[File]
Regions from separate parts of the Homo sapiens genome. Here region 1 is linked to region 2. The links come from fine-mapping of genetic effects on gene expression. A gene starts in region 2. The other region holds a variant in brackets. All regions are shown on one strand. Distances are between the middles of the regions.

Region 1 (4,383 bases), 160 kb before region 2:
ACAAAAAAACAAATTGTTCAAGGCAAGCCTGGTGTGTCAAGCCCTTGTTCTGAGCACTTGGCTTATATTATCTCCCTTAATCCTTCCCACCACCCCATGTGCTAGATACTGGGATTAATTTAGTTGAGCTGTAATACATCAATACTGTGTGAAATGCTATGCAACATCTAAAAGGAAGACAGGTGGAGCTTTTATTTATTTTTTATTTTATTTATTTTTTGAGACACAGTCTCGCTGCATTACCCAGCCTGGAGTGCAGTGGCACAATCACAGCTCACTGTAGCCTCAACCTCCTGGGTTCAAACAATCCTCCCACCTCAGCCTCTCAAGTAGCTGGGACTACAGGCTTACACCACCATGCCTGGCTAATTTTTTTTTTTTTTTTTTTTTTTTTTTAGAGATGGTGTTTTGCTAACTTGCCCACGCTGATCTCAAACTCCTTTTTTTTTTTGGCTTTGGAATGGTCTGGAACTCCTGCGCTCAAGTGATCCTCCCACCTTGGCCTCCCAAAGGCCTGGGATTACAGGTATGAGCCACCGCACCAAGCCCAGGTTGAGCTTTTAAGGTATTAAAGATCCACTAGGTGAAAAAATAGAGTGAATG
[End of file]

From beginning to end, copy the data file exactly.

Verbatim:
Regions from separate parts of the Homo sapiens genome. Here region 1 is linked to region 2. The links come from fine-mapping of genetic effects on gene expression. A gene starts in region 2. The other region holds a variant in brackets. All regions are shown on one strand. Distances are between the middles of the regions.

Region 1 (4,383 bases), 160 kb before region 2:
ACAAAAAAACAAATTGTTCAAGGCAAGCCTGGTGTGTCAAGCCCTTGTTCTGAGCACTTGGCTTATATTATCTCCCTTAATCCTTCCCACCACCCCATGTGCTAGATACTGGGATTAATTTAGTTGAGCTGTAATACATCAATACTGTGTGAAATGCTATGCAACATCTAAAAGGAAGACAGGTGGAGCTTTTATTTATTTTTTATTTTATTTATTTTTTGAGACACAGTCTCGCTGCATTACCCAGCCTGGAGTGCAGTGGCACAATCACAGCTCACTGTAGCCTCAACCTCCTGGGTTCAAACAATCCTCCCACCTCAGCCTCTCAAGTAGCTGGGACTACAGGCTTACACCACCATGCCTGGCTAATTTTTTTTTTTTTTTTTTTTTTTTTTTAGAGATGGTGTTTTGCTAACTTGCCCACGCTGATCTCAAACTCCTTTTTTTTTTTGGCTTTGGAATGGTCTGGAACTCCTGCGCTCAAGTGATCCTCCCACCTTGGCCTCCCAAAGGCCTGGGATTACAGGTATGAGCCACCGCACCAAGCCCAGGTTGAGCTTTTAAGGTATTAAAGATCCACTAGGTGAAAAAATAGAGTGAATG